• Isolation: A few years ago the concept of running apps in a “walled garden” or sandbox on each device came into vogue. This technique enables us to shield the rest of a device from a compromised application, greatly reducing the risk posed by malware. Like AWL, this technology continues to find success in particular niches and use cases, rather than as a general answer for endpoint prevention.

Advanced Techniques

You can’t ignore old-school techniques, because a lot of commodity malware still in circulation every day can be stopped by signatures and advanced heuristics. Maybe it’s 40%. Maybe it’s 60%. Regardless, it’s not enough to fully protect endpoints. So endpoint security innovation has focused on advanced prevention and detection, and also on optimizing for prevalent attacks such as ransomware.

Let’s unpack the new techniques to make sense of all the security marketing hyperbole getting thrown around. You know, the calls you get and emails flooding your inbox, telling you how these shiny new products can stop zero-day attacks with no false positives and insignificant employee disruption. But we don’t know of any foolproof tools or techniques, so we will focus the latter half of this series on detection and investigation. But in fairness, advanced techniques do dramatically increase the ability of endpoints to block attacks.

Anti-Exploit/Exploit Prevention

The first major category of advanced prevention techniques focus on blocking exploits before the device is compromised. Security research has revealed a lot of how malware actually compromises endpoints at a low level, so tools now look for those indicators. You can pull out our favorite healthcare analogy: by understanding the fundamental changes an attack causes within an organism, you learn what to look for generally, rather than focusing on a specific attack, which can morph in an infinite number of ways.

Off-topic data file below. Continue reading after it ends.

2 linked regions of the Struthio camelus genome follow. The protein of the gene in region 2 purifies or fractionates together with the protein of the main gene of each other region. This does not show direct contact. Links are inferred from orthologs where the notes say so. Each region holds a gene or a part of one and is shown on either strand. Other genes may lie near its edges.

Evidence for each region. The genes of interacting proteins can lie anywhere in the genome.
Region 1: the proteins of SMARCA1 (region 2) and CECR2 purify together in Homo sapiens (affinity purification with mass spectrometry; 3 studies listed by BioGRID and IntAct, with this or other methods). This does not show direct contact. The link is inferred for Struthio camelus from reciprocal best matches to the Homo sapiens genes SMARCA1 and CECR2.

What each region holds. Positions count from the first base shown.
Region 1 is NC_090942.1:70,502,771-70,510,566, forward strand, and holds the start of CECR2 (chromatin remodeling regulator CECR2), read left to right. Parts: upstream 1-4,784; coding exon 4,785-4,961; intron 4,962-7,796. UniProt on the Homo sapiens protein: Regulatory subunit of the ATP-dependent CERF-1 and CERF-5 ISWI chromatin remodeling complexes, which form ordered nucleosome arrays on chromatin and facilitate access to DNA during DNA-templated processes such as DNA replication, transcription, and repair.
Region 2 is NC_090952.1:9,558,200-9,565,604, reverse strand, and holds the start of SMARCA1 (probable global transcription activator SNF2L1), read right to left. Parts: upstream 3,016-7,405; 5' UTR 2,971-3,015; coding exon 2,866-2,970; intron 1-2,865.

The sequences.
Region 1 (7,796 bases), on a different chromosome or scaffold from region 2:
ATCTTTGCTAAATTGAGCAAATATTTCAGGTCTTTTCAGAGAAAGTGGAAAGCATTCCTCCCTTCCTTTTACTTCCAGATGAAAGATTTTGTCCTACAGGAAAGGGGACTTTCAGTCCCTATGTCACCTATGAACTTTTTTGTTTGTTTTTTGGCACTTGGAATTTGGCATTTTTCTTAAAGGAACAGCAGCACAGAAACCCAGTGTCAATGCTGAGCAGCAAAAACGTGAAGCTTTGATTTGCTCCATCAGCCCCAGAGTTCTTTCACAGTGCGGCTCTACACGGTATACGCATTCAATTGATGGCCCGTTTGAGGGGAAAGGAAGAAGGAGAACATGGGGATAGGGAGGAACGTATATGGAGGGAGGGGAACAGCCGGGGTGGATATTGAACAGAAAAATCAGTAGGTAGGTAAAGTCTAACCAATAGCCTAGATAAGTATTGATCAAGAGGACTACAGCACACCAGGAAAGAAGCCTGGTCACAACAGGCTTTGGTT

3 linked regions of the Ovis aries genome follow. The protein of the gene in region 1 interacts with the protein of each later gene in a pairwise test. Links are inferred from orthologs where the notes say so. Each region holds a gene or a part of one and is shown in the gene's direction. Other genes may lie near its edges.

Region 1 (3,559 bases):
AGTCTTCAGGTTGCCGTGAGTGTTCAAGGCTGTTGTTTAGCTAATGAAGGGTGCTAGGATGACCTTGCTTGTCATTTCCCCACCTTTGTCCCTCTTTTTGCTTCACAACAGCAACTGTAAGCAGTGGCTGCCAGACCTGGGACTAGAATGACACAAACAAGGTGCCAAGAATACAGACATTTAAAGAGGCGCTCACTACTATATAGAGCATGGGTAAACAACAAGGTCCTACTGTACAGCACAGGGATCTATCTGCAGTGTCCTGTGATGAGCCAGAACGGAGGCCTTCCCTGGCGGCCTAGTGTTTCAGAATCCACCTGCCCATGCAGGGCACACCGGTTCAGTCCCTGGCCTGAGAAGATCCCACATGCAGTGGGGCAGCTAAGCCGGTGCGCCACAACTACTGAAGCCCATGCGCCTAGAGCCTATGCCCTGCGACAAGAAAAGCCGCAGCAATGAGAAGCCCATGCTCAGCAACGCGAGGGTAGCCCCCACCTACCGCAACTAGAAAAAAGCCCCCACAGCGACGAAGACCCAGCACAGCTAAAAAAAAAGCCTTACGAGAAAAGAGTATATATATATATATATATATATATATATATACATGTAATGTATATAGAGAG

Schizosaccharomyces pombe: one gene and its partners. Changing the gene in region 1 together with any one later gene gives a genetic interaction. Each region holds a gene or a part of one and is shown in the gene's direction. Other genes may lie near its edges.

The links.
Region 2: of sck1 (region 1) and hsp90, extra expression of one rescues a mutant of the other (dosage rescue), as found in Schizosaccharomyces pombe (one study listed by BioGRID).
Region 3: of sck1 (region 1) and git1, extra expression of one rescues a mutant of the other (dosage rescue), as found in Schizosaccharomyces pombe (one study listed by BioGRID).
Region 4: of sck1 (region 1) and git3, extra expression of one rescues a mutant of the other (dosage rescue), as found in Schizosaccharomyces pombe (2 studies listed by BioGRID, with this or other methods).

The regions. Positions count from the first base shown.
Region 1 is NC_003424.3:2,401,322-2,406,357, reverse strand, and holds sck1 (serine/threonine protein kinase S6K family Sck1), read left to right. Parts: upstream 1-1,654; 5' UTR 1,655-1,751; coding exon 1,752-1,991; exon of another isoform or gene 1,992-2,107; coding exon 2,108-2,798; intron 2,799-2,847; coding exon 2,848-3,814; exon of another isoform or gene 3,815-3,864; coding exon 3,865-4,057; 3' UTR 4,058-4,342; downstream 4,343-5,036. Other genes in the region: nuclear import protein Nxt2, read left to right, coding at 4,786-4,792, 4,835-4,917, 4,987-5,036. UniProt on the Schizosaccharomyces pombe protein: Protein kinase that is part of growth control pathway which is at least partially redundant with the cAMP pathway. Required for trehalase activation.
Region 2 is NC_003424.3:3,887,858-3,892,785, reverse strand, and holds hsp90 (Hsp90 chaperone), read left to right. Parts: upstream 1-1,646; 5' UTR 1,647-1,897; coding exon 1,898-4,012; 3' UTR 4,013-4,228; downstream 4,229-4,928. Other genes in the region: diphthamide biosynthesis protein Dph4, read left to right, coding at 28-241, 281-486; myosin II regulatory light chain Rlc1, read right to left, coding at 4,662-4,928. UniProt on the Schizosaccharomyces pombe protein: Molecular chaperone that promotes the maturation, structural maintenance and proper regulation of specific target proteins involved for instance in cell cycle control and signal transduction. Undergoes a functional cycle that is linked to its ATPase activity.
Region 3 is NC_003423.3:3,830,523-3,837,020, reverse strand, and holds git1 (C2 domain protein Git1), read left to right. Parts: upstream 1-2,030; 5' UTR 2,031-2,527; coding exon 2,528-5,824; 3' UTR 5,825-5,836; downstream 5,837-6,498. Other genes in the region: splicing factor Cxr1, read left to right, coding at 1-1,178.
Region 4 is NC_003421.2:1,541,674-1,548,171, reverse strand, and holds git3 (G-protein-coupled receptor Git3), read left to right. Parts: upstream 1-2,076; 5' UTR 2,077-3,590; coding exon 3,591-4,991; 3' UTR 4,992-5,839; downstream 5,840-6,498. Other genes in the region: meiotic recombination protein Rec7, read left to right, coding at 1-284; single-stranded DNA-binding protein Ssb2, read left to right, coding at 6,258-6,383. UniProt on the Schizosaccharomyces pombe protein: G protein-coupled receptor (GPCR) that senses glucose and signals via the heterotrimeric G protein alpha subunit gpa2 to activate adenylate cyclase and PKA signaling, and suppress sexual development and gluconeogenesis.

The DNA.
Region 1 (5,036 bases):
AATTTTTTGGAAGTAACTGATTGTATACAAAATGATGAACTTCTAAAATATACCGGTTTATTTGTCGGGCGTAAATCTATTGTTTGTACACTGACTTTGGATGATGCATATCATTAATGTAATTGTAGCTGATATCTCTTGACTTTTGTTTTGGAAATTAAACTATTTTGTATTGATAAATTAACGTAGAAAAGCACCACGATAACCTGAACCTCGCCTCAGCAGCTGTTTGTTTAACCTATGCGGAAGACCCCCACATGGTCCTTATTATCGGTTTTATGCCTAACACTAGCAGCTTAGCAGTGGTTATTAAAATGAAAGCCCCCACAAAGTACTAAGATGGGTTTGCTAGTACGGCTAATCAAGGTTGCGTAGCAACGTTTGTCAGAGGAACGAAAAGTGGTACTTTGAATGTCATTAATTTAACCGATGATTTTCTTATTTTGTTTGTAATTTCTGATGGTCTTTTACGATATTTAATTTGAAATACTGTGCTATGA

These tactics break down into a few buckets:

  • Profiling exploit behavior: This takes the advanced heuristics approach described above deeper into the innards of the operating system. Where the advanced heuristics focus on identifying anomalous application behavior, these anti-exploit tools focus on what happens to the actual machine when malicious code takes over the device. The concept is that there are a discrete and known number of ways to compromise the operating system, regardless of the attack vector and by blocking those behaviors, you stop the exploit.
  • Memory analysis/protection: One of the latest waves of attack doesn’t even deal with traditional malware files. Malicious code is inserted directly into a command line or other means of manipulating the operating system without hitting disk. This attack requires analyzing the memory of the device on a continuous basis and preventing memory corruption and logic flaws. Suffice it to say this kind of technology is very sophisticated and can really impact the operation of the device, so full testing to ensure no impact on your devices is critical in evaluating this technology.
  • Malware-less defense: Aside from hiding attacks in memory, attackers are now using fundamental operating system features to defeat whitelisting and isolation techniques. The most frequently targeted OS services include WMI, PowerShell, and EMET. These attacks are much more challenging to detect because these system processes are authorized by definition. To defend against these attacks, advanced technologies need to monitor the behaviors of all processes to make sure an approved process hasn’t been hijacked. This requires profiling legitimate behavior of common system processes, and then looking for anomalous activity.

All ‘advanced’ endpoint protection technology includes these techniques, though they may be branded differently. It is all largely the same approach of looking for anomalous behavior, but focused on OS and device innards instead of user-space applications.

Endpoint Bot Detection

Pretty much every modern attack, whether it involves malware or not, involves communicating with a command and control network to download the attack payload and receive instructions. So endpoint network-based detection has evolved to look for command and control patterns, similar to non-endpoint network malware detection.

This capability is important for full protection, because endpoints aren’t always on the corporate network, which you are presumably already scanning for command and control traffic. So recognizing when a device in a coffee shop or hotel is communicating with known malicious sites, can help you detect a compromise before the device reconnects to the corporate network. This requires integration with a threat intelligence source to keep an updated list of known malicious sites.